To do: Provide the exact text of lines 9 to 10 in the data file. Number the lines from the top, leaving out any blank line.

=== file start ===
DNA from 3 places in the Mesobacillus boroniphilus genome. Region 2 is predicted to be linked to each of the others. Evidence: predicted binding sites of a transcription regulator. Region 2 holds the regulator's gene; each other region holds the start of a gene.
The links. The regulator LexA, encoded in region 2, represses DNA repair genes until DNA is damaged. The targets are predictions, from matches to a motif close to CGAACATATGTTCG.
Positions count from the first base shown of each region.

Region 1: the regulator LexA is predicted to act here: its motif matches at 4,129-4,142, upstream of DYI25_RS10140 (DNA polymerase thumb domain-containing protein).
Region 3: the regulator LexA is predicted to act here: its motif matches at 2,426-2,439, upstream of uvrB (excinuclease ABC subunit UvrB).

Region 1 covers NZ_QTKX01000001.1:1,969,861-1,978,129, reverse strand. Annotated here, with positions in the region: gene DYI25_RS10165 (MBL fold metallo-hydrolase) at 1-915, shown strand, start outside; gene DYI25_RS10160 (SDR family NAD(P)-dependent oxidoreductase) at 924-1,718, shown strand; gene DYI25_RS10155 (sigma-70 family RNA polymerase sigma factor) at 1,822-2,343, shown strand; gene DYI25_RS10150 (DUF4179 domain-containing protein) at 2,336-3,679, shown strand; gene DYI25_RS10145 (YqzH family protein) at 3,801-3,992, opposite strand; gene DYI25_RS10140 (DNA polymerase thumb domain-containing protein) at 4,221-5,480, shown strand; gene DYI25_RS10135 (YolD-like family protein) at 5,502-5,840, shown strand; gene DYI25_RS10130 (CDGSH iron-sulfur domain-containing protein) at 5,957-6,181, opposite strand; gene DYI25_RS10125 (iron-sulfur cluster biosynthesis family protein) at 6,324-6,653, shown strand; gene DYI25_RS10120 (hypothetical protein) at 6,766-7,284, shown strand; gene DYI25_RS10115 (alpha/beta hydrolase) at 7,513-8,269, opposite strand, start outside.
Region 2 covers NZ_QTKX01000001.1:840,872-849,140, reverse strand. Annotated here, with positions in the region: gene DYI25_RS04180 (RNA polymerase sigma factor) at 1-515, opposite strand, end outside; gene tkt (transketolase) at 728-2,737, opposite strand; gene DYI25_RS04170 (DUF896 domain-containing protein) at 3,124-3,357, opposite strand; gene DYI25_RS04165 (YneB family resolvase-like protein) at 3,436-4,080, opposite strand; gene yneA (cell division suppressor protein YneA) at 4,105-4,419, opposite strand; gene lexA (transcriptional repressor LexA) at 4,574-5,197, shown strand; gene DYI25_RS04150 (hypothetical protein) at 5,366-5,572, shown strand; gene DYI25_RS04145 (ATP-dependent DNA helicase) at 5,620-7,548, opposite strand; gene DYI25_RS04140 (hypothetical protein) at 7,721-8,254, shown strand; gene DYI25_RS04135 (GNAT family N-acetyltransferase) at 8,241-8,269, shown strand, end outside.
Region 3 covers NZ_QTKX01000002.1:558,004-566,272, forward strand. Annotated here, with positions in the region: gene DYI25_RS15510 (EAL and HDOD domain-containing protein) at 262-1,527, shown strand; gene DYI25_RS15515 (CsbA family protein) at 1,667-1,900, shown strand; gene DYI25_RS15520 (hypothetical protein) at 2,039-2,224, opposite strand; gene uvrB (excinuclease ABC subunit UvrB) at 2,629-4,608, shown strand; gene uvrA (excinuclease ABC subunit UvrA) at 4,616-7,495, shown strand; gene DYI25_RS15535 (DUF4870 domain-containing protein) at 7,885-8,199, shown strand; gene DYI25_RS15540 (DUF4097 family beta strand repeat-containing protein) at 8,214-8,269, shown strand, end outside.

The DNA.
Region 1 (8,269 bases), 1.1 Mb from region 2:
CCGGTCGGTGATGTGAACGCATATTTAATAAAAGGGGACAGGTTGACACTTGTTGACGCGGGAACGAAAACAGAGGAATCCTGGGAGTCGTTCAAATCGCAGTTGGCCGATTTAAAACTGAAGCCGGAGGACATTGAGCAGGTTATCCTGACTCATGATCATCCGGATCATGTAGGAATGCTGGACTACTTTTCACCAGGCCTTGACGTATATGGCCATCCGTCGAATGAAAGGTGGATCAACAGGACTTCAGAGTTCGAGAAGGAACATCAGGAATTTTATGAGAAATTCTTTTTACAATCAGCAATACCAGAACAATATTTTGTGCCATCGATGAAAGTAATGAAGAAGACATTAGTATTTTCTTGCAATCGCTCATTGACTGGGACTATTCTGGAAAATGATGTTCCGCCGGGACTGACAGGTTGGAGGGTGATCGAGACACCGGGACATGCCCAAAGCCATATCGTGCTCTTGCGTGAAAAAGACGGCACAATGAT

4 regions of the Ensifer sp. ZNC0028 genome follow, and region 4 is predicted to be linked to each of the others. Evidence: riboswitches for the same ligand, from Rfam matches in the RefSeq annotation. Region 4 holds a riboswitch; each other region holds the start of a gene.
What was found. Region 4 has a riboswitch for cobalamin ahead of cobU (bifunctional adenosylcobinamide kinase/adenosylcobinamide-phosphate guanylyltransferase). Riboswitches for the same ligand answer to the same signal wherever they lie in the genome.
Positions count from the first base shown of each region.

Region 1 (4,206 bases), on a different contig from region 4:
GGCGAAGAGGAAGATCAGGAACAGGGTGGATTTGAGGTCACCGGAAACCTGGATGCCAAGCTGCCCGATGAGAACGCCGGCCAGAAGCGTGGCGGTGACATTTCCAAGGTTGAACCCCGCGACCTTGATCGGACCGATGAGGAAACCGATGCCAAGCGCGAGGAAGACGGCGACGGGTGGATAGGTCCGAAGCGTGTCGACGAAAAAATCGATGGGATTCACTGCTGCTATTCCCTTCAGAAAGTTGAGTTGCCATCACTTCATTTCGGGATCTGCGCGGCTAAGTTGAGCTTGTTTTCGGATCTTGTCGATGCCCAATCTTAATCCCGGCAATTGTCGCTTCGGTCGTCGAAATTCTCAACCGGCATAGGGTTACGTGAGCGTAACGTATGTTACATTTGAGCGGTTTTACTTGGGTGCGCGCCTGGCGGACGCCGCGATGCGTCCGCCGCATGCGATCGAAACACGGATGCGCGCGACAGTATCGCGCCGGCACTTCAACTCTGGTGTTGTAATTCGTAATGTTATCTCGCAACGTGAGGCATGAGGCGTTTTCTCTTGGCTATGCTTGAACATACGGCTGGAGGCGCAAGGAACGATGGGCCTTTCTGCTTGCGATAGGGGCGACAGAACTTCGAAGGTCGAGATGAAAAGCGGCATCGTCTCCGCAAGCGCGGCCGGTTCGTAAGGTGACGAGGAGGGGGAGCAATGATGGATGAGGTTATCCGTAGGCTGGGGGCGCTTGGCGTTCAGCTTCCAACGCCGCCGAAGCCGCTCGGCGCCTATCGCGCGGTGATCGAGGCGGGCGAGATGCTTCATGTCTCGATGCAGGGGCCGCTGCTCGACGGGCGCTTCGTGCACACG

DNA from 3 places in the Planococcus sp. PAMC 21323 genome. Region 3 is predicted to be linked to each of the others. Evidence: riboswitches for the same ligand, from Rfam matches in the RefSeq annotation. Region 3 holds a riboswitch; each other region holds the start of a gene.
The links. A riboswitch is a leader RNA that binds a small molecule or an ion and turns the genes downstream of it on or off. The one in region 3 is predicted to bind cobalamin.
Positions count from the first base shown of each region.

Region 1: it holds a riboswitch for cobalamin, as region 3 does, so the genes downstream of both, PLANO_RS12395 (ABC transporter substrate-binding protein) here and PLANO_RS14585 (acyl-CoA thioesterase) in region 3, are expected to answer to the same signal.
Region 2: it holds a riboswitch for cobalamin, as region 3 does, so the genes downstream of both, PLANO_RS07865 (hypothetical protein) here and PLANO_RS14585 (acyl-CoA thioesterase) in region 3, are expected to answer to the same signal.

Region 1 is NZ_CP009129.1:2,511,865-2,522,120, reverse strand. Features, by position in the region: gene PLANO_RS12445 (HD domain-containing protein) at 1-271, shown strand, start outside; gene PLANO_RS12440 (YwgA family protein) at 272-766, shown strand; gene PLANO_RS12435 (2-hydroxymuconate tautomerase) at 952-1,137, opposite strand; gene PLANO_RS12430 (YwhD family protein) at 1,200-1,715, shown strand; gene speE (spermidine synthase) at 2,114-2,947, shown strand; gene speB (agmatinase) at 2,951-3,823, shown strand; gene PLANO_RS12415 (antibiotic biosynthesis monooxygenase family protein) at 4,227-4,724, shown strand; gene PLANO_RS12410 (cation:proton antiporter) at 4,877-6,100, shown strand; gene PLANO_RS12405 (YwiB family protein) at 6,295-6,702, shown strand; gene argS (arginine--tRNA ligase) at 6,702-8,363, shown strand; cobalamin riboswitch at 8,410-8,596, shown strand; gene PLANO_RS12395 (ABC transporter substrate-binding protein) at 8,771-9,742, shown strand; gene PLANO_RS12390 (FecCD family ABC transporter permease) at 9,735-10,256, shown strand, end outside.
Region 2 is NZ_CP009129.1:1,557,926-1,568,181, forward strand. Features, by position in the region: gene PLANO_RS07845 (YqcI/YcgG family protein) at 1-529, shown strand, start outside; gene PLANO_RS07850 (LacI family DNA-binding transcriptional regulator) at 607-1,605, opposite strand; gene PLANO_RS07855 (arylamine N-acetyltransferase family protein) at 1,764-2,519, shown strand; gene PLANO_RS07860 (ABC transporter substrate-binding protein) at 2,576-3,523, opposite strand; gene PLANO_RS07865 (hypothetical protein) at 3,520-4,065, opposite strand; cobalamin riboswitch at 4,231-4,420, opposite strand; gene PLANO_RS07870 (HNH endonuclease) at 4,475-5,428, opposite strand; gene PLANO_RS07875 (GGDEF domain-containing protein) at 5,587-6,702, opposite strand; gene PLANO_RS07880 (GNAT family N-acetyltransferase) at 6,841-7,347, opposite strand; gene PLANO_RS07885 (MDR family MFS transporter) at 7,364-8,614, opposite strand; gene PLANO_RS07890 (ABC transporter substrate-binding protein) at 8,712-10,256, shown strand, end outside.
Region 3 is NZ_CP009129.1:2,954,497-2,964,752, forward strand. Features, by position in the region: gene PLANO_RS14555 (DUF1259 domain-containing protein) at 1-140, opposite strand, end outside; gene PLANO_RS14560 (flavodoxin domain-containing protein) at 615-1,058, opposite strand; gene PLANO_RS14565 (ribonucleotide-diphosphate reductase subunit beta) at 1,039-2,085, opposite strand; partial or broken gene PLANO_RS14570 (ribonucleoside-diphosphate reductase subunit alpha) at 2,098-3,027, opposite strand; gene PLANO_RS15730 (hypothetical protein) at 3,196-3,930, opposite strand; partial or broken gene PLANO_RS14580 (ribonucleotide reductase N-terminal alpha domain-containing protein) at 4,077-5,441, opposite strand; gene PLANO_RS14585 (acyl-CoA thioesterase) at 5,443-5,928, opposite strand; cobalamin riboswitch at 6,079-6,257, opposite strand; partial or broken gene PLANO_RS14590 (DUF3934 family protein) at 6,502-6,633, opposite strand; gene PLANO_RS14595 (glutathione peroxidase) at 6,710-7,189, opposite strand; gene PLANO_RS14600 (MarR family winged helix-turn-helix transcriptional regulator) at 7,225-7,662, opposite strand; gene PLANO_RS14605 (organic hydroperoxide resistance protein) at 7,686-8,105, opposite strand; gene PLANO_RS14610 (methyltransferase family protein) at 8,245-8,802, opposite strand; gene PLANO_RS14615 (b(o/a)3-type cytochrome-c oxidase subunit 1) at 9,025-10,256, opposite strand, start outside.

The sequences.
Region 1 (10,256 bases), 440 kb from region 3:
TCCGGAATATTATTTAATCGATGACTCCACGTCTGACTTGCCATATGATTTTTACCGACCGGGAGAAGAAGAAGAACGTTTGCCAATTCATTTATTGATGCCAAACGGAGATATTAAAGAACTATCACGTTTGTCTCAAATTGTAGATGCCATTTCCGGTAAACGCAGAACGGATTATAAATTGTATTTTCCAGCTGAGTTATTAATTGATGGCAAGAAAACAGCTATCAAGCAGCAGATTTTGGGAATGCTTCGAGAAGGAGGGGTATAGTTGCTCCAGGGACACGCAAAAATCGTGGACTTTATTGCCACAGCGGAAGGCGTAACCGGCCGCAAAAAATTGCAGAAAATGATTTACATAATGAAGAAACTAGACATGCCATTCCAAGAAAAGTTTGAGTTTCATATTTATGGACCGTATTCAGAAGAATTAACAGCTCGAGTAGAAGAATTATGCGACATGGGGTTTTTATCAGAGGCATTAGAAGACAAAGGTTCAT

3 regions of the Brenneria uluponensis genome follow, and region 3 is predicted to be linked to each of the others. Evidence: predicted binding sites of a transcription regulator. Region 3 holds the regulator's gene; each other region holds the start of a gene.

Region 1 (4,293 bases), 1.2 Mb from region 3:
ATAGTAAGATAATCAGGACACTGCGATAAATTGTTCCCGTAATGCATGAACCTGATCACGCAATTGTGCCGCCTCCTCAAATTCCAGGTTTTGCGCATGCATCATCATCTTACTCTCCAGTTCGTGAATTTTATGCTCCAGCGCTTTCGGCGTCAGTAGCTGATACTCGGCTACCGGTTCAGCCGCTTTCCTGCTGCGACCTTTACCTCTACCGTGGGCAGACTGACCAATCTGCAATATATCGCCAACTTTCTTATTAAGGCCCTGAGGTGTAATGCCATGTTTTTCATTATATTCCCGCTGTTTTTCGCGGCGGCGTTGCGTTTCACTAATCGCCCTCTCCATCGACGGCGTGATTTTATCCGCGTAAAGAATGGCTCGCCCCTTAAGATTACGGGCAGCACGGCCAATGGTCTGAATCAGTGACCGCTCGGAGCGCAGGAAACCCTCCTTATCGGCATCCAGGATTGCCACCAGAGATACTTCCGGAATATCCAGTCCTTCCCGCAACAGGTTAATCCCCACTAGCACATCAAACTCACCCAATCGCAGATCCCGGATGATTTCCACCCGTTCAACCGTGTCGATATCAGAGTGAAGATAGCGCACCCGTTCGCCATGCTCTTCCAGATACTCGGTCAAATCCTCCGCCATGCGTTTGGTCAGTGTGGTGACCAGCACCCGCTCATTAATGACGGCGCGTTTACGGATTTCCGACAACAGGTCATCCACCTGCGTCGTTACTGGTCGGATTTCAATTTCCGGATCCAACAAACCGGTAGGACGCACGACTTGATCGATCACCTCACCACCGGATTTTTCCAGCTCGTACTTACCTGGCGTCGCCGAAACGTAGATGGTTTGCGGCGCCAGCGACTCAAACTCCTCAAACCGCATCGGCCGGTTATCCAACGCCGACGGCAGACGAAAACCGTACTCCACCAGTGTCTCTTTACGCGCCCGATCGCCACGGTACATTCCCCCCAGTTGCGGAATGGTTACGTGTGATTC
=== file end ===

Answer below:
The DNA.
Region 1 (8,269 bases), 1.1 Mb from region 2: